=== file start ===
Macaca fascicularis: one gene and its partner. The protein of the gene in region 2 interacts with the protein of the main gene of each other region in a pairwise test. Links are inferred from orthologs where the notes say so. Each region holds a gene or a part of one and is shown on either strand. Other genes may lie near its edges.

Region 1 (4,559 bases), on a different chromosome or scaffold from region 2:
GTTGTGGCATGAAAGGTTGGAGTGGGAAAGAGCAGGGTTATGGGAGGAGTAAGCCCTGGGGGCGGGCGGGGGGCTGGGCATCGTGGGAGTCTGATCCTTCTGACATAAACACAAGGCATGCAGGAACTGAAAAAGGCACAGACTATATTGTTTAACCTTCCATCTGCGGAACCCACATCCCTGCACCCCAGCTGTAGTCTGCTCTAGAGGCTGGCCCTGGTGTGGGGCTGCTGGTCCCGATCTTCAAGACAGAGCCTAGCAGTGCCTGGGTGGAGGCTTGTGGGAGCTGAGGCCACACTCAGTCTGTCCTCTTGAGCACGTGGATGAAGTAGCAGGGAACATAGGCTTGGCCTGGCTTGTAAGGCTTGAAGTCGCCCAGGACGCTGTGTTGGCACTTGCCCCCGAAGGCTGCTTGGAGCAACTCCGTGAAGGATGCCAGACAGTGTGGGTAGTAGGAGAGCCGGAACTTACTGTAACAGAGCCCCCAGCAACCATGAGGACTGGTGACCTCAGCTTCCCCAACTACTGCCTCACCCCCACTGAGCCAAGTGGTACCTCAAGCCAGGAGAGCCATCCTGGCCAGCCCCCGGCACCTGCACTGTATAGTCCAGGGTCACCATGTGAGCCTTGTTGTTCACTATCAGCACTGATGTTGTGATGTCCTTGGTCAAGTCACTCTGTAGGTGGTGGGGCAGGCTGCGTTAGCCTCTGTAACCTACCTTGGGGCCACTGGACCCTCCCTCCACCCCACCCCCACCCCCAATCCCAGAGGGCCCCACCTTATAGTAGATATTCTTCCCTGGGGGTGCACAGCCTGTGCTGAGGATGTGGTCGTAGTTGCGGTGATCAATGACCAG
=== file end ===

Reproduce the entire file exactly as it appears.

Macaca fascicularis: one gene and its partner. The protein of the gene in region 2 interacts with the protein of the main gene of each other region in a pairwise test. Links are inferred from orthologs where the notes say so. Each region holds a gene or a part of one and is shown on either strand. Other genes may lie near its edges.

Region 1 (4,559 bases), on a different chromosome or scaffold from region 2:
GTTGTGGCATGAAAGGTTGGAGTGGGAAAGAGCAGGGTTATGGGAGGAGTAAGCCCTGGGGGCGGGCGGGGGGCTGGGCATCGTGGGAGTCTGATCCTTCTGACATAAACACAAGGCATGCAGGAACTGAAAAAGGCACAGACTATATTGTTTAACCTTCCATCTGCGGAACCCACATCCCTGCACCCCAGCTGTAGTCTGCTCTAGAGGCTGGCCCTGGTGTGGGGCTGCTGGTCCCGATCTTCAAGACAGAGCCTAGCAGTGCCTGGGTGGAGGCTTGTGGGAGCTGAGGCCACACTCAGTCTGTCCTCTTGAGCACGTGGATGAAGTAGCAGGGAACATAGGCTTGGCCTGGCTTGTAAGGCTTGAAGTCGCCCAGGACGCTGTGTTGGCACTTGCCCCCGAAGGCTGCTTGGAGCAACTCCGTGAAGGATGCCAGACAGTGTGGGTAGTAGGAGAGCCGGAACTTACTGTAACAGAGCCCCCAGCAACCATGAGGACTGGTGACCTCAGCTTCCCCAACTACTGCCTCACCCCCACTGAGCCAAGTGGTACCTCAAGCCAGGAGAGCCATCCTGGCCAGCCCCCGGCACCTGCACTGTATAGTCCAGGGTCACCATGTGAGCCTTGTTGTTCACTATCAGCACTGATGTTGTGATGTCCTTGGTCAAGTCACTCTGTAGGTGGTGGGGCAGGCTGCGTTAGCCTCTGTAACCTACCTTGGGGCCACTGGACCCTCCCTCCACCCCACCCCCACCCCCAATCCCAGAGGGCCCCACCTTATAGTAGATATTCTTCCCTGGGGGTGCACAGCCTGTGCTGAGGATGTGGTCGTAGTTGCGGTGATCAATGACCAG